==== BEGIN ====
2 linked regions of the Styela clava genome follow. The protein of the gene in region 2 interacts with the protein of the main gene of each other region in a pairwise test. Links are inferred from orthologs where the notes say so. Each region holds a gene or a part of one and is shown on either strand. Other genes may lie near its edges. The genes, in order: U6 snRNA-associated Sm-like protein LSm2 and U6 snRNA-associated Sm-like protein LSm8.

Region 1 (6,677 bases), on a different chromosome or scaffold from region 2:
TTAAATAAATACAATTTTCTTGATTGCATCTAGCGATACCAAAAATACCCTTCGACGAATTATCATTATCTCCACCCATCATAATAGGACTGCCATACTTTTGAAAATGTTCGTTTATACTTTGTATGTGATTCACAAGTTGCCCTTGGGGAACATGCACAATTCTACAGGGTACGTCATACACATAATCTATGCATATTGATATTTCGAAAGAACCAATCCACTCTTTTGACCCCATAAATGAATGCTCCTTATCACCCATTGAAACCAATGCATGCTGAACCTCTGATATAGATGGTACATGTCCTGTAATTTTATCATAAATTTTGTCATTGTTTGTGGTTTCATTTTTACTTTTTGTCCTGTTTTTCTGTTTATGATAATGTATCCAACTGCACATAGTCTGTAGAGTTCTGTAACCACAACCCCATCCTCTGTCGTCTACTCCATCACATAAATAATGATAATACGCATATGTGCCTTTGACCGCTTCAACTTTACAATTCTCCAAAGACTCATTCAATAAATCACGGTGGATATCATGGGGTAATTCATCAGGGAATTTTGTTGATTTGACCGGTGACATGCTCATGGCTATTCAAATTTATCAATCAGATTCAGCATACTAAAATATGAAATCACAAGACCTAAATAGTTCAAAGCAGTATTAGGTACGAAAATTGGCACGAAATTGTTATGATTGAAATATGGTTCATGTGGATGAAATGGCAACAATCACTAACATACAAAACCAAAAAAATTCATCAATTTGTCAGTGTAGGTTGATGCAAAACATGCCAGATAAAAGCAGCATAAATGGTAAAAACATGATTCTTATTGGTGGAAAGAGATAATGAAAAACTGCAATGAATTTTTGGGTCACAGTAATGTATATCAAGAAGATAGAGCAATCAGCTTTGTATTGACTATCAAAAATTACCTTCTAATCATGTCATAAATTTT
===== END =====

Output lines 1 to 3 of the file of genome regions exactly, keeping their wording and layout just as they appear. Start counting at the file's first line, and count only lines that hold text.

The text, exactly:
2 linked regions of the Styela clava genome follow. The protein of the gene in region 2 interacts with the protein of the main gene of each other region in a pairwise test. Links are inferred from orthologs where the notes say so. Each region holds a gene or a part of one and is shown on either strand. Other genes may lie near its edges. The genes, in order: U6 snRNA-associated Sm-like protein LSm2 and U6 snRNA-associated Sm-like protein LSm8.

Region 1 (6,677 bases), on a different chromosome or scaffold from region 2:
TTAAATAAATACAATTTTCTTGATTGCATCTAGCGATACCAAAAATACCCTTCGACGAATTATCATTATCTCCACCCATCATAATAGGACTGCCATACTTTTGAAAATGTTCGTTTATACTTTGTATGTGATTCACAAGTTGCCCTTGGGGAACATGCACAATTCTACAGGGTACGTCATACACATAATCTATGCATATTGATATTTCGAAAGAACCAATCCACTCTTTTGACCCCATAAATGAATGCTCCTTATCACCCATTGAAACCAATGCATGCTGAACCTCTGATATAGATGGTACATGTCCTGTAATTTTATCATAAATTTTGTCATTGTTTGTGGTTTCATTTTTACTTTTTGTCCTGTTTTTCTGTTTATGATAATGTATCCAACTGCACATAGTCTGTAGAGTTCTGTAACCACAACCCCATCCTCTGTCGTCTACTCCATCACATAAATAATGATAATACGCATATGTGCCTTTGACCGCTTCAACTTTACAATTCTCCAAAGACTCATTCAATAAATCACGGTGGATATCATGGGGTAATTCATCAGGGAATTTTGTTGATTTGACCGGTGACATGCTCATGGCTATTCAAATTTATCAATCAGATTCAGCATACTAAAATATGAAATCACAAGACCTAAATAGTTCAAAGCAGTATTAGGTACGAAAATTGGCACGAAATTGTTATGATTGAAATATGGTTCATGTGGATGAAATGGCAACAATCACTAACATACAAAACCAAAAAAATTCATCAATTTGTCAGTGTAGGTTGATGCAAAACATGCCAGATAAAAGCAGCATAAATGGTAAAAACATGATTCTTATTGGTGGAAAGAGATAATGAAAAACTGCAATGAATTTTTGGGTCACAGTAATGTATATCAAGAAGATAGAGCAATCAGCTTTGTATTGACTATCAAAAATTACCTTCTAATCATGTCATAAATTTT